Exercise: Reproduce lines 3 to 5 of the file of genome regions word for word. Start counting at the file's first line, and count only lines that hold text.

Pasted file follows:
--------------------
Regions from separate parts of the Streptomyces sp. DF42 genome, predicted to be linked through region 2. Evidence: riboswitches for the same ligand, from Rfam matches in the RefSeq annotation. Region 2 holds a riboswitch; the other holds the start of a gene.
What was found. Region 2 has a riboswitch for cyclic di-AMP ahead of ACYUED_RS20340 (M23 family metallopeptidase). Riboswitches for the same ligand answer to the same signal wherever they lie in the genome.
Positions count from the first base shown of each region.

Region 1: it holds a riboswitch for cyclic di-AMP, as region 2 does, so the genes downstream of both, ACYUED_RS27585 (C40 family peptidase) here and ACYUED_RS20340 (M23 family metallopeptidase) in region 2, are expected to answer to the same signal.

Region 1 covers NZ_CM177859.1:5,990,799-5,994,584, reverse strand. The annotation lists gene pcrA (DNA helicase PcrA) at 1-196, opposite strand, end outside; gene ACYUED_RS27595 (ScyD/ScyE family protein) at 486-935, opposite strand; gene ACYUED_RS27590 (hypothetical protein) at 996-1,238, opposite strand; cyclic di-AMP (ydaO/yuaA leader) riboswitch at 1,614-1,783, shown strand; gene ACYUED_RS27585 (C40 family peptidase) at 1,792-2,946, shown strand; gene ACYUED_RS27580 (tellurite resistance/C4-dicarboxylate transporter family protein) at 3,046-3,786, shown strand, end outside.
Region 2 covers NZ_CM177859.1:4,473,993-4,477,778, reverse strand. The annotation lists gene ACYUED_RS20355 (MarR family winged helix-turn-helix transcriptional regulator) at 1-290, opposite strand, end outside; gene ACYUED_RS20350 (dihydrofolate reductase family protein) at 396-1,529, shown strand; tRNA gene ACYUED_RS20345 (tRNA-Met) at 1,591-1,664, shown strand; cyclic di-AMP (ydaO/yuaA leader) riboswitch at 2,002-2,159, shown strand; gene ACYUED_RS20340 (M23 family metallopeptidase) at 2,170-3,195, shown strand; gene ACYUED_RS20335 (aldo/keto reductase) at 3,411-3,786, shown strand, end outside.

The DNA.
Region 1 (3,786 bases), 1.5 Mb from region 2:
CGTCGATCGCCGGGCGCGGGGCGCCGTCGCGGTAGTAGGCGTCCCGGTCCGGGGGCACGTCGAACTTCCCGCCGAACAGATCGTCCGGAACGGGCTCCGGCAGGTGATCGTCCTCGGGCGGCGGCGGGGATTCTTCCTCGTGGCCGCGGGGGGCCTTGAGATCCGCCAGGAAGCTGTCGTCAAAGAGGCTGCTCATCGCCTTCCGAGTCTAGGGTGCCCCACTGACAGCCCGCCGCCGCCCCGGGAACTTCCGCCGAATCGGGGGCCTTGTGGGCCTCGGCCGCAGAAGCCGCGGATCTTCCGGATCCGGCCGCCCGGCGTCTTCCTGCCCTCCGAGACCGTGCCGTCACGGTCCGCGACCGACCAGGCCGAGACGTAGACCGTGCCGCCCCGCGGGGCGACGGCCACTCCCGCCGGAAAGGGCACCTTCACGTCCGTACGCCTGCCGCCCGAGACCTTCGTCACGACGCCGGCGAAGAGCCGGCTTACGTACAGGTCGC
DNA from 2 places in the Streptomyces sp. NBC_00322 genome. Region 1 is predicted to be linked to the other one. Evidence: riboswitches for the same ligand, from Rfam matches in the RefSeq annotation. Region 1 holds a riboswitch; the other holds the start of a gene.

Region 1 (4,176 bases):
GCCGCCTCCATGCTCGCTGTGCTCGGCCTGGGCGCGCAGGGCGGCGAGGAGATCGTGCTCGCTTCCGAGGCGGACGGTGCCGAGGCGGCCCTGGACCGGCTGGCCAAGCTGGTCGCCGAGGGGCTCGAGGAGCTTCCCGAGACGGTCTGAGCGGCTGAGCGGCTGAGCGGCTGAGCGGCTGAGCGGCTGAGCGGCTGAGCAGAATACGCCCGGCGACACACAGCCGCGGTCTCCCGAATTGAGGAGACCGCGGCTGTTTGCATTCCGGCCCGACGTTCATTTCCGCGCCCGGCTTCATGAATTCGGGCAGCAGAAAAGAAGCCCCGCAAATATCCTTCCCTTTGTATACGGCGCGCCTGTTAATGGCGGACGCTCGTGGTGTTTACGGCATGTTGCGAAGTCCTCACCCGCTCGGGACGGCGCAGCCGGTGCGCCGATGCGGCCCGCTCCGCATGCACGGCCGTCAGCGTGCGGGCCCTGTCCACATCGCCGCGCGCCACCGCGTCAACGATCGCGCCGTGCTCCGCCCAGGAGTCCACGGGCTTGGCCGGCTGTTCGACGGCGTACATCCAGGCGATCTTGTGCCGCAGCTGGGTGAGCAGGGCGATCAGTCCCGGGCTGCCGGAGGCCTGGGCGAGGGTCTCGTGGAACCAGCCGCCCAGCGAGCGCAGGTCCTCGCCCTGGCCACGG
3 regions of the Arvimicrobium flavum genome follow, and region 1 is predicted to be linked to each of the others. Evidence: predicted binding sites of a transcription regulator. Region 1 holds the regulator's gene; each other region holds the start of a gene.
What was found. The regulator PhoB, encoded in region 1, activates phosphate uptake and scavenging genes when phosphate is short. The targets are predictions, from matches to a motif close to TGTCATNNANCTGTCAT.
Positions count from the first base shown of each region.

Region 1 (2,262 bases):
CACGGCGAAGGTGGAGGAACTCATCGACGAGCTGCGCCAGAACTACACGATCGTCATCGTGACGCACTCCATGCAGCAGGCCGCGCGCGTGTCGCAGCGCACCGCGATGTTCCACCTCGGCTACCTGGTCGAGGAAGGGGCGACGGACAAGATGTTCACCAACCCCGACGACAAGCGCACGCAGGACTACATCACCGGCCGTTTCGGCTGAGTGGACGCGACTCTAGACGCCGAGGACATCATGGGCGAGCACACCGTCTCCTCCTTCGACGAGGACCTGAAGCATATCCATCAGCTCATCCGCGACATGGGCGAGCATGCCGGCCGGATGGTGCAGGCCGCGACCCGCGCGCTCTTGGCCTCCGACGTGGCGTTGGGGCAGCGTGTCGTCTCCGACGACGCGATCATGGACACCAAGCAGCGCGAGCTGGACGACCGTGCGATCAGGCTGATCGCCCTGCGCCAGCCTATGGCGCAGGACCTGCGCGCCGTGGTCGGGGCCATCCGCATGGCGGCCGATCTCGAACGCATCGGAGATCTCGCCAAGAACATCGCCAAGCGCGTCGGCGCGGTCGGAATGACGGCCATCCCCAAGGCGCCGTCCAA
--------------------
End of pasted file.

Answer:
Positions count from the first base shown of each region.

Region 1: it holds a riboswitch for cyclic di-AMP, as region 2 does, so the genes downstream of both, ACYUED_RS27585 (C40 family peptidase) here and ACYUED_RS20340 (M23 family metallopeptidase) in region 2, are expected to answer to the same signal.

Region 1 covers NZ_CM177859.1:5,990,799-5,994,584, reverse strand. The annotation lists gene pcrA (DNA helicase PcrA) at 1-196, opposite strand, end outside; gene ACYUED_RS27595 (ScyD/ScyE family protein) at 486-935, opposite strand; gene ACYUED_RS27590 (hypothetical protein) at 996-1,238, opposite strand; cyclic di-AMP (ydaO/yuaA leader) riboswitch at 1,614-1,783, shown strand; gene ACYUED_RS27585 (C40 family peptidase) at 1,792-2,946, shown strand; gene ACYUED_RS27580 (tellurite resistance/C4-dicarboxylate transporter family protein) at 3,046-3,786, shown strand, end outside.